Mon, Jun 28, 2004 - Page 6 News List

Bribes, lies and fraud tarnishing clean Nordic image

ETHICS DECLINE?A region once renowned as a bastion of integrity now appears awash in scandals in the worlds of government, private business and sports


A Swedish official spends almost US$4 million on call-girls, Finland's former skiing coach gets sentenced for drug smuggling and a Norwegian chief executive risks nine years in jail for fraud.

From the fall from grace of Finland's once idolized national ski team after a doping scandal to executive greed in Swedish savings group Skandia, tougher media scrutiny and a public focus on ethics have revealed a seedier side to the Nordics.

"It's not a pretty picture that appears. It's a picture of cheating, bribery and a never-ending ability to enrich oneself. Has everything become worse?" asked a column in Swedish daily Svenska Dagbladet. "It could just as well be that more things are coming to light."

So, what has brought the change in the Nordic's squeaky-clean image -- a region once renowned as a bastion of corporate and official integrity?

"I don't think it's anything new [here], that people exploit trust, and that some do so whenever they have a chance," said Lena Mellin, a political columnist and reporter at the Swedish tabloid Aftonbladet.

"But the mentality has changed. People are less fearful of authorities than 15-20 years ago and have actually started questioning practices that are inappropriate," she added.

News that several managers at the Swedish alcohol monopoly Systembolaget took gifts from producers was one of last year's top stories in the country, but only one example of dishonesty in welfare states priding themselves on openness and fair play.

The financial officer of a communal property firm in western Sweden was sentenced to five and a hafl years jail earlier this month for embezzling 30 million crowns (US$3.97 million) to support his sexual habits.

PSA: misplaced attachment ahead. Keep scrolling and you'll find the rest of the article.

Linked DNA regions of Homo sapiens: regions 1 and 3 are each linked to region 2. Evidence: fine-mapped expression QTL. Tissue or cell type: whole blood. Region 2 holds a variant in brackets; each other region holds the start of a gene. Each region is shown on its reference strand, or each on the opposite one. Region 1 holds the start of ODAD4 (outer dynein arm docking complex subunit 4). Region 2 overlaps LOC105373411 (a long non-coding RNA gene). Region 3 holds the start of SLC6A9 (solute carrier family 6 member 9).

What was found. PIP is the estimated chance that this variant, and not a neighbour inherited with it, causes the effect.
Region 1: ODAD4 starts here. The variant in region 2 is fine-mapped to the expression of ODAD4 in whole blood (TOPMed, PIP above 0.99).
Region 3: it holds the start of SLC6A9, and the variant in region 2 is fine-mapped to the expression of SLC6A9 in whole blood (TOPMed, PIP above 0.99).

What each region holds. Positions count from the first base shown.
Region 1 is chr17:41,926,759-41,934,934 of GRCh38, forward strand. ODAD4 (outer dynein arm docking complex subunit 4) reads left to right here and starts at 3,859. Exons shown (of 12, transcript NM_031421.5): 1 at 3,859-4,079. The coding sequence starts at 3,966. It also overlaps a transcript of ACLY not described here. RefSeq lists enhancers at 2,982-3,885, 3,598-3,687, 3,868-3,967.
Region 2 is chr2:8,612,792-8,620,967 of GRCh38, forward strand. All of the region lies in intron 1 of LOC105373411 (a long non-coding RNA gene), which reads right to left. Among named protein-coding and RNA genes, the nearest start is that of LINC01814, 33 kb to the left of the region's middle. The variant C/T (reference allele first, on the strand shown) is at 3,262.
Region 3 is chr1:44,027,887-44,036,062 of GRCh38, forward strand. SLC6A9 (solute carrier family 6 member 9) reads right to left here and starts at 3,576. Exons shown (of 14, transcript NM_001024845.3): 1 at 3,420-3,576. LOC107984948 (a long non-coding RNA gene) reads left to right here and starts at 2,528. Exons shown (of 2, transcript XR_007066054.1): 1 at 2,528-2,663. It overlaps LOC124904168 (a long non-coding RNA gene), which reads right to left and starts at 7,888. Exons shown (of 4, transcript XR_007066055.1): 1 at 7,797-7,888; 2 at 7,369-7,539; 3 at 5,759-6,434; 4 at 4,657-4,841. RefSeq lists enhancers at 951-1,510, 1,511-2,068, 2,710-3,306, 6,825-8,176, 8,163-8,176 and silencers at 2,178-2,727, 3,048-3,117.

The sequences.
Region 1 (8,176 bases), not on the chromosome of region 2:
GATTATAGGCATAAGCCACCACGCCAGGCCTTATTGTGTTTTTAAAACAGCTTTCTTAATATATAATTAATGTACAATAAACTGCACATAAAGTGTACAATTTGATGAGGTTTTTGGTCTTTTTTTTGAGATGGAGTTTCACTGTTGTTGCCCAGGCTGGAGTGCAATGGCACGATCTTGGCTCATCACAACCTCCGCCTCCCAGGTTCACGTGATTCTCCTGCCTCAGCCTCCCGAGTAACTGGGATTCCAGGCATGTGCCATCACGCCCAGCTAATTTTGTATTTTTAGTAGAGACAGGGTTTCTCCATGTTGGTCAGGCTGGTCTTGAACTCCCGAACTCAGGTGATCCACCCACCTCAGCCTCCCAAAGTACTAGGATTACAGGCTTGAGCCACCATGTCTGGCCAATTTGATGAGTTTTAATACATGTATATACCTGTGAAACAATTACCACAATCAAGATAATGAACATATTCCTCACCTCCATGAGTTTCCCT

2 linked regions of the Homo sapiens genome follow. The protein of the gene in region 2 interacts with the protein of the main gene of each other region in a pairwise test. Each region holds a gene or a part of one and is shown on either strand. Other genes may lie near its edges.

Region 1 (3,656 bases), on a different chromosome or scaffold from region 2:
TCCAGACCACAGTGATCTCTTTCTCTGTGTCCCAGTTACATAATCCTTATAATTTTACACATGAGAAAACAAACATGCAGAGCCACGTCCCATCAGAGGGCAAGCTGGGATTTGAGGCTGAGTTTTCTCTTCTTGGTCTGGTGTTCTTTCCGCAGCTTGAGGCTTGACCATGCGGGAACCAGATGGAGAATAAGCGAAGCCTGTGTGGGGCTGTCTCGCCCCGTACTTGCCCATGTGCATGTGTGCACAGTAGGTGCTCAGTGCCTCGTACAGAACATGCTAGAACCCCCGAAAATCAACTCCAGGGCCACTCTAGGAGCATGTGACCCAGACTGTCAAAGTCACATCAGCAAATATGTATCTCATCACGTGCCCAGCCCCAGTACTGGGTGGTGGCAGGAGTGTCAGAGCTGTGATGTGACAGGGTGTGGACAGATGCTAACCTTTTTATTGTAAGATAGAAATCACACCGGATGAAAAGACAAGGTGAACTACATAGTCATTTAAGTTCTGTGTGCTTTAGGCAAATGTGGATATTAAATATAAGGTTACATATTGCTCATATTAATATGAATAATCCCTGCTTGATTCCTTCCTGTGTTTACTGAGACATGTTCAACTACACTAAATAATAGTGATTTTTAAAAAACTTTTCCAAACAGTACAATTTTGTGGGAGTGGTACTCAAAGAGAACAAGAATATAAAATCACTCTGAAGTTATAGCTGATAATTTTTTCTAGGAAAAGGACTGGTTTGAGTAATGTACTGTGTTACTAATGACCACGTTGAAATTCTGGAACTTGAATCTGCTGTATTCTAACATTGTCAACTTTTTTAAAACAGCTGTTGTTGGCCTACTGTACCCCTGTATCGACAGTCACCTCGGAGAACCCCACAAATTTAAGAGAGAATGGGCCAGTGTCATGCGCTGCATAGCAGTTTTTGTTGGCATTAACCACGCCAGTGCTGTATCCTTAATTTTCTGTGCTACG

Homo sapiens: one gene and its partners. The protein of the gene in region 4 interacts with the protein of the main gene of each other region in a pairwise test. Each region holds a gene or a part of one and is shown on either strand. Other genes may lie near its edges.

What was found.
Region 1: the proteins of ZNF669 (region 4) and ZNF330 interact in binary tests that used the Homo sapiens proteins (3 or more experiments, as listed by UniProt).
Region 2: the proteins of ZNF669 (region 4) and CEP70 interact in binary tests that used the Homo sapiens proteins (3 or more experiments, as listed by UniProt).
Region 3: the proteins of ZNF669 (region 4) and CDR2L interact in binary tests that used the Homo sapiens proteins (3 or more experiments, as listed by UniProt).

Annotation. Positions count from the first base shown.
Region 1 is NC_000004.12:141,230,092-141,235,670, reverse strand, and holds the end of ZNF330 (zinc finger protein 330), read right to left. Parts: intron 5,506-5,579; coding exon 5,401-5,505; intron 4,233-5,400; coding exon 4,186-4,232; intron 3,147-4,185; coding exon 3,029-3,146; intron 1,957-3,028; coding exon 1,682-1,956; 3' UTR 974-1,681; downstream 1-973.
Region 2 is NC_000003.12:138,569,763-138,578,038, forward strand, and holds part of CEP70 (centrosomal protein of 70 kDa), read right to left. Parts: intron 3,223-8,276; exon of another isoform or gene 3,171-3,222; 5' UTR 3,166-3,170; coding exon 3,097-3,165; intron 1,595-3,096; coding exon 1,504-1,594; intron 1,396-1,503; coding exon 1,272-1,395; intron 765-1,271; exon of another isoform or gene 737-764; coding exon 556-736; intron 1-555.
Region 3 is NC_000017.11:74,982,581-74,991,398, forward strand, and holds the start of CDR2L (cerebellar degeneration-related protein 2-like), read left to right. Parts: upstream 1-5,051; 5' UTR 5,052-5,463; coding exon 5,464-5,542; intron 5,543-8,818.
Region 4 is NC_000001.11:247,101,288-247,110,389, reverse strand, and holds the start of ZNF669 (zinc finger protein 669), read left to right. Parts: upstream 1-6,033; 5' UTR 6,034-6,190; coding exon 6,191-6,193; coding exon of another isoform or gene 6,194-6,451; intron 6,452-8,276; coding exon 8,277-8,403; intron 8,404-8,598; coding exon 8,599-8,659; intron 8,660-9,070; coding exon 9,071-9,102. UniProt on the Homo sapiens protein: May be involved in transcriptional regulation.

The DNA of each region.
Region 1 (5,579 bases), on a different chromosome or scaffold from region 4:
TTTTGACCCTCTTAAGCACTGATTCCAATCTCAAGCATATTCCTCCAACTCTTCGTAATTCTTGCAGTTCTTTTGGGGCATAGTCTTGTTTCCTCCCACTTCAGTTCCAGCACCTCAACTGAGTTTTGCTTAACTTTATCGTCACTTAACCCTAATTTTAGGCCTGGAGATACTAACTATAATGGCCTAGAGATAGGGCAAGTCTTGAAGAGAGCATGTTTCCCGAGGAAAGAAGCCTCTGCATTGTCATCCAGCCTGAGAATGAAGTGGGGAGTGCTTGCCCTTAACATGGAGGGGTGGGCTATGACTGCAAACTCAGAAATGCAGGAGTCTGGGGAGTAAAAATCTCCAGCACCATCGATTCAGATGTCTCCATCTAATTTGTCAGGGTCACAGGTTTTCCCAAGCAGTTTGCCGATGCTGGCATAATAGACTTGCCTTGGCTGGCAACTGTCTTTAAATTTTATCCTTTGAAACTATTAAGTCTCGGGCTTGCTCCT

In Norway, prosecutors are demanding a nine-year jail term for the founder of debt collection firm Finance Credit, after his company collapsed, losing 1.4 billion crowns.

And Finland, the world's least corrupt country according to the global watchdog Transparency International (TI), has also had a torrid last 12 months, starting with a document leak scandal that toppled its prime minister Anneli Jaatteemaki.

Last month the country's top pulp and paper firms were accused of fixing prices by European competition authorities, the fourth cartel case involving listed Finnish firms since December.

"Finland's reputation has always been good, but this causes serious damage," Trade and Industry Minister Mauri Pekkarinen told the daily Helsingin Sanomat after the pulp and paper cartel allegations surfaced.

"I have always admired the Finnish economy, its competitiveness and innovativeness. Therefore I am also very sad to see it seems you have as many cartel cases as anywhere else," EU Competition Commissioner Mario Monti told the business daily Kauppalehti.

The revelations have caused disillusionment among Finns, just as when they learned of cheating by some of their skiing idols, said Vesa Puttonen of the Helsinki School of Economics.

"Then, we realized that we are not cleaner than any other nation and now it's pretty much the same in business," Puttonen said. "We would say: `we might be lousy marketeers and sales people, but at least we are honest.' Now it's not even clear how honest we are."

Finland and Sweden boast corporate success stories like Nokia, Ericsson and IKEA. But regulated and protected for most of the last century, they also have a less attractive tradition of business practices, TI said.

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